The single most important tool police have in their arsenal isn’t a gun, it isn’t baton, it isn’t even their badge. It is public confidence.
It is this confidence that ensures the public they can have faith in some of the most important and powerful public servants they meet in their day to day lives, and more importantly, it is vested in hands that will prioritize the rule of law over violence.
This, however, breaks down when police lie.
This week, as far as I can tell, the Toronto Police Chief Bill Blair has been caught in two lies. First, in claiming the policy had legal authority to detain people within 5 meters of the perimeter fence at the G20, second, when they put confiscated weapons on display that had been found on “protesters.”
Worse still, was his defense.
Asked Tuesday if there actually was a five-metre rule given the ministry’s clarification, Toronto Police Chief Bill Blair smiled and said, “No, but I was trying to keep the criminals out.”
The police have more than a tough job. Consider the idiocy they had to deal with during the G20. Take, for example, Anti-Capitalist Convergence spokesperson Mathieu Francoeur’s claim that vandalism and violent protests were “not violence” but “a means of expression and doesn’t compare to the economic and state violence we’re subjected to.” Yes, it drives me crazy too. Of all the ills in the world to choose from, violence against a state that provides welfare, free health-care and subsidized education just never seems to make my top 10 list…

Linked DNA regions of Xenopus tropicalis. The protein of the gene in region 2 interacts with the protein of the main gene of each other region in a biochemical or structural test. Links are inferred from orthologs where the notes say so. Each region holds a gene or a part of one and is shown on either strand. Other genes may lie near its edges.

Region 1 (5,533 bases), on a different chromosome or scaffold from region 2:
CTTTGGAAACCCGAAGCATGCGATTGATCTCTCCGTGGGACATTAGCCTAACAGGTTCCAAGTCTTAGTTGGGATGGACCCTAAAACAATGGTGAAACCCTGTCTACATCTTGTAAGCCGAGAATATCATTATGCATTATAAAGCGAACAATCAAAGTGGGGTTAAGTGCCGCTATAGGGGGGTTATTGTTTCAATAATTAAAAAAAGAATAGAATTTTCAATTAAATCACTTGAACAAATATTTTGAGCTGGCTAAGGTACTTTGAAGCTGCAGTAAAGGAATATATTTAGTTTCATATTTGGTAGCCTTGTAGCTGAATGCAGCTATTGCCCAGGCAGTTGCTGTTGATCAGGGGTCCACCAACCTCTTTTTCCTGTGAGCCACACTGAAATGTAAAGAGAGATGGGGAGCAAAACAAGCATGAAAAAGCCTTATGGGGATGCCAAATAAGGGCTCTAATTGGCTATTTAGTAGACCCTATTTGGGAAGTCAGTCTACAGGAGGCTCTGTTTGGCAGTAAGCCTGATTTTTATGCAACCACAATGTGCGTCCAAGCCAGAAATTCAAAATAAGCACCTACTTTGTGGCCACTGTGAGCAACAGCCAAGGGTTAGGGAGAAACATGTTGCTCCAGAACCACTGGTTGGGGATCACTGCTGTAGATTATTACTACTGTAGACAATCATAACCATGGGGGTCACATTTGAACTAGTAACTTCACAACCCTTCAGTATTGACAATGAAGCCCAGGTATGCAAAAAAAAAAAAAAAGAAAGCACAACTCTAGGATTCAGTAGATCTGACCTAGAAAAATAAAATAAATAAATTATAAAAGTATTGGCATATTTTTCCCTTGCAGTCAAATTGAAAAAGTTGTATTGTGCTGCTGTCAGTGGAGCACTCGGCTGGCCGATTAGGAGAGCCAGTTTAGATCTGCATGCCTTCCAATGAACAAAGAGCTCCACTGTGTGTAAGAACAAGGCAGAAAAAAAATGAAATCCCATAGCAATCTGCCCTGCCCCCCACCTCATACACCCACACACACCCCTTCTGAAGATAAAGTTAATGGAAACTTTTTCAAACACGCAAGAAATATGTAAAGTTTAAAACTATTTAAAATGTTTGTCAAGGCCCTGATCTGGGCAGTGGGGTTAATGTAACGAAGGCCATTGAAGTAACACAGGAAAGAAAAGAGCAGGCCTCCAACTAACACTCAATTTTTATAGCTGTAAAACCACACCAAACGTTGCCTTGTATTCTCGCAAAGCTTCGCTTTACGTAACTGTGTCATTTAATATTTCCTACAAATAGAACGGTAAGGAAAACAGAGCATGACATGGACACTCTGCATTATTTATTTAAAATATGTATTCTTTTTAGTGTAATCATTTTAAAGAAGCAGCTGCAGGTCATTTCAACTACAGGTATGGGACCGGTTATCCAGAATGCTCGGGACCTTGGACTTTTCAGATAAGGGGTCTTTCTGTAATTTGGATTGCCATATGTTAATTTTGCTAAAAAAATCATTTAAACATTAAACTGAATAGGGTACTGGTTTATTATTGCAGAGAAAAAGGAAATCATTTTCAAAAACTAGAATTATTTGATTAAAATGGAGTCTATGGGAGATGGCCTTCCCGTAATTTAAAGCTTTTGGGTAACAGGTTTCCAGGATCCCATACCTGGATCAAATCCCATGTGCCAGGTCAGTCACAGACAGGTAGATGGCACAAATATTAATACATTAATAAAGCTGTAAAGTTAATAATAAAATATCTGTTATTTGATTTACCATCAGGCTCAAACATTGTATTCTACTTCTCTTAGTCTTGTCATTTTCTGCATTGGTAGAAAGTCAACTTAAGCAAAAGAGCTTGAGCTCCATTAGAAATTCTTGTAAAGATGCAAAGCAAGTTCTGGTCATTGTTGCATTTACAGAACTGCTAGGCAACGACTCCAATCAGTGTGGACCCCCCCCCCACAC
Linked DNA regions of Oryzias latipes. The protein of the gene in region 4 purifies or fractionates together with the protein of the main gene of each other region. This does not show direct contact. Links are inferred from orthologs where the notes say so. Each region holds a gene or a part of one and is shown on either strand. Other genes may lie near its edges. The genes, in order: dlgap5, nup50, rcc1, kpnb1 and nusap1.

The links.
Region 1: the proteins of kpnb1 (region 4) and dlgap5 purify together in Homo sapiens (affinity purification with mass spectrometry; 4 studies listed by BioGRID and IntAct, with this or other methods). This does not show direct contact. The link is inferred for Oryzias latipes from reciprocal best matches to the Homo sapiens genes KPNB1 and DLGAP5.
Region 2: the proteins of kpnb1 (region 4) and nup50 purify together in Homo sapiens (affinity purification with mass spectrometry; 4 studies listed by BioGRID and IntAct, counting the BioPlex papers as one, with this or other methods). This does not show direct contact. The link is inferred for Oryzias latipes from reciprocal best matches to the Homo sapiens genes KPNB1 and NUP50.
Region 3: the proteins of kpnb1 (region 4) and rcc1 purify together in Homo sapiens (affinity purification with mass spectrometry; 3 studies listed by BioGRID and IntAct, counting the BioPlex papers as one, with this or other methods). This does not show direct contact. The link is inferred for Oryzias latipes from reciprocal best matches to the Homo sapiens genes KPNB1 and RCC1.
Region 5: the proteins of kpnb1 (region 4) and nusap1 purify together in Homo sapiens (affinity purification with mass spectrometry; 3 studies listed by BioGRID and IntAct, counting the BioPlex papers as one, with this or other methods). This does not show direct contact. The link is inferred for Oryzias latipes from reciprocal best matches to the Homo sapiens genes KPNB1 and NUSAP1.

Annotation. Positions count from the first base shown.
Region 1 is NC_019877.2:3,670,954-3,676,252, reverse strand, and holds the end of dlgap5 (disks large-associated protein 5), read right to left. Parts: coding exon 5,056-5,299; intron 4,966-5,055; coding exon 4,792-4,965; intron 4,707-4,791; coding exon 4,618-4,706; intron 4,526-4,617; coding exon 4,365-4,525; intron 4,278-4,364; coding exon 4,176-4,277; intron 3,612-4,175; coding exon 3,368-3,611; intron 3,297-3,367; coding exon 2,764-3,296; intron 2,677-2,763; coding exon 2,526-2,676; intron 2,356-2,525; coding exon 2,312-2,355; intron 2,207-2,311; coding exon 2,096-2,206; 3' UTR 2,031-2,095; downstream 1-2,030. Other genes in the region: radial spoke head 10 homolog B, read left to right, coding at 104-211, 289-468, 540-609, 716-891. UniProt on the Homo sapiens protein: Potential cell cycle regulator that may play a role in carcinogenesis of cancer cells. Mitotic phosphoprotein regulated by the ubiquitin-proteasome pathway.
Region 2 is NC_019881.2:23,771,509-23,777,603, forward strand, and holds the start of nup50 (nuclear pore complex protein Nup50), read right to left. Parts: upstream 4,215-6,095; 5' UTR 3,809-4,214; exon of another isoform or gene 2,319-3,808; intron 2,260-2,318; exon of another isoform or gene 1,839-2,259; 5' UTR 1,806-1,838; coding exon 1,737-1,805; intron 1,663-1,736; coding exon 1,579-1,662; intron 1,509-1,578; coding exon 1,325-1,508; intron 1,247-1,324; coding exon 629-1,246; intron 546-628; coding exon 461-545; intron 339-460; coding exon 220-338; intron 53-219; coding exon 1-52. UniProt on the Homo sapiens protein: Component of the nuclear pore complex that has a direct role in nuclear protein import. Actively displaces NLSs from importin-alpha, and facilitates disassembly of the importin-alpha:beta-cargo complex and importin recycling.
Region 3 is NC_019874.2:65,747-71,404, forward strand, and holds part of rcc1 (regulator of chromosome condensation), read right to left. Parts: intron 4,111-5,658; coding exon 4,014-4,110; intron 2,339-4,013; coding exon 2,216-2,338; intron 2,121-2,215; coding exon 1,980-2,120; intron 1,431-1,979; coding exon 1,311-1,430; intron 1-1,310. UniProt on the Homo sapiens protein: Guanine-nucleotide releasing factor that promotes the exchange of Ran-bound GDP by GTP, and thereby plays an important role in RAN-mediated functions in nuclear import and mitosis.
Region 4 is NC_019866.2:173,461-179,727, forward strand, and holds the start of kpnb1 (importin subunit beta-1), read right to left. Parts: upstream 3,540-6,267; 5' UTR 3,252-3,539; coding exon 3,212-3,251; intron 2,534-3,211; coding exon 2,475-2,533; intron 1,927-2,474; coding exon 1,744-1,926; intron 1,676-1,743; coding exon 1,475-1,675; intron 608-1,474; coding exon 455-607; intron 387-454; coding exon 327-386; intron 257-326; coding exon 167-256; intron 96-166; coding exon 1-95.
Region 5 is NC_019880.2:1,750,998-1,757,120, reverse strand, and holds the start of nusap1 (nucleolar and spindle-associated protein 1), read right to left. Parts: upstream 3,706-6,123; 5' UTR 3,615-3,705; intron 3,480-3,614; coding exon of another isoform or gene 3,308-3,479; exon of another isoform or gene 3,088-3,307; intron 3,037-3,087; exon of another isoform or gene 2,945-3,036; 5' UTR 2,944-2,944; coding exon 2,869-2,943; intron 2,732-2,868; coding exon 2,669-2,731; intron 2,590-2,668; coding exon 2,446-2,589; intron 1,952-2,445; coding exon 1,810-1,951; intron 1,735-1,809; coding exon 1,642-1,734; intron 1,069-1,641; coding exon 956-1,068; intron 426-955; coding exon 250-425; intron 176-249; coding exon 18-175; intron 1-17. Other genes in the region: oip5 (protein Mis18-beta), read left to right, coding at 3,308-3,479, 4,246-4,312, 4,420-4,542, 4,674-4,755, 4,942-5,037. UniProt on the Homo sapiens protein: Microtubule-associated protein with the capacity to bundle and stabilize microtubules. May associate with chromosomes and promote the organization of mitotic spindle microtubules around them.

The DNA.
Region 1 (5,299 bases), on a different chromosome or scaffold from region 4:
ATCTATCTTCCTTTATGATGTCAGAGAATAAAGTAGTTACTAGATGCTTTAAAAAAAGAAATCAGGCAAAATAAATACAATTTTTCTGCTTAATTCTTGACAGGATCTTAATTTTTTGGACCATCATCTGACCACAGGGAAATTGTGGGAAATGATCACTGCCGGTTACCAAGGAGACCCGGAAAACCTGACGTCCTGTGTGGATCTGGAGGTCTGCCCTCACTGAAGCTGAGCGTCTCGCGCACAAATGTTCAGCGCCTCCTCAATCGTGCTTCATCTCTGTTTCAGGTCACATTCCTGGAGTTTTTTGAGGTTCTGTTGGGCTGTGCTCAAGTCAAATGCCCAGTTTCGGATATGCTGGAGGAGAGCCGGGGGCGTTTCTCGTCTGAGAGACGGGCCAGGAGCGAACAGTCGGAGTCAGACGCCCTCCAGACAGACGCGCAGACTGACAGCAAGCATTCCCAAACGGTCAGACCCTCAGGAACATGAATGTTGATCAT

But the best weapon against this idiocy is honest and upfront police force. Admittedly, this contributes to what makes their job hard, but citizens expect the police to follow the law and behave ethically. That, more than a gun, a badge, or a uniform, this code of conduct is what separates them from everyone else – from the criminals, and even, ordinary citizens. We expect, and we need them to model behaviour.
Mistakes I can understand. Poor decisions under stress I can understand. But deliberately misleading the public I cannot understand, nor do I think there are many who will condone it. Is lying now an appropriate strategy for dealing with the public? If a police force – and more importantly, its chief – is willing to mislead us about weapons captured and the nature of the law during the G20, what will they lie about at other times? Perhaps when I get pulled over? Or when my 21 year cousin accidentally bumps into an officer who is having a bad day? Do I believe the Toronto police force is on a slippery slope? No. But I don’t want them on the slope at all.
Today, it feels we are a long, long way away from the era of the trusted and honest Mountie (side note about the RCMP, it has the dubious distinction of having a whole wikipedia page dedicated to some of scandals) and the erosion of this trust may be one of the biggest causalities of the G20 Summit.
Canadian? Hope you’ll also consider opting out of receiving the yellow pages. Facebook group and instructions on how to save some trees here.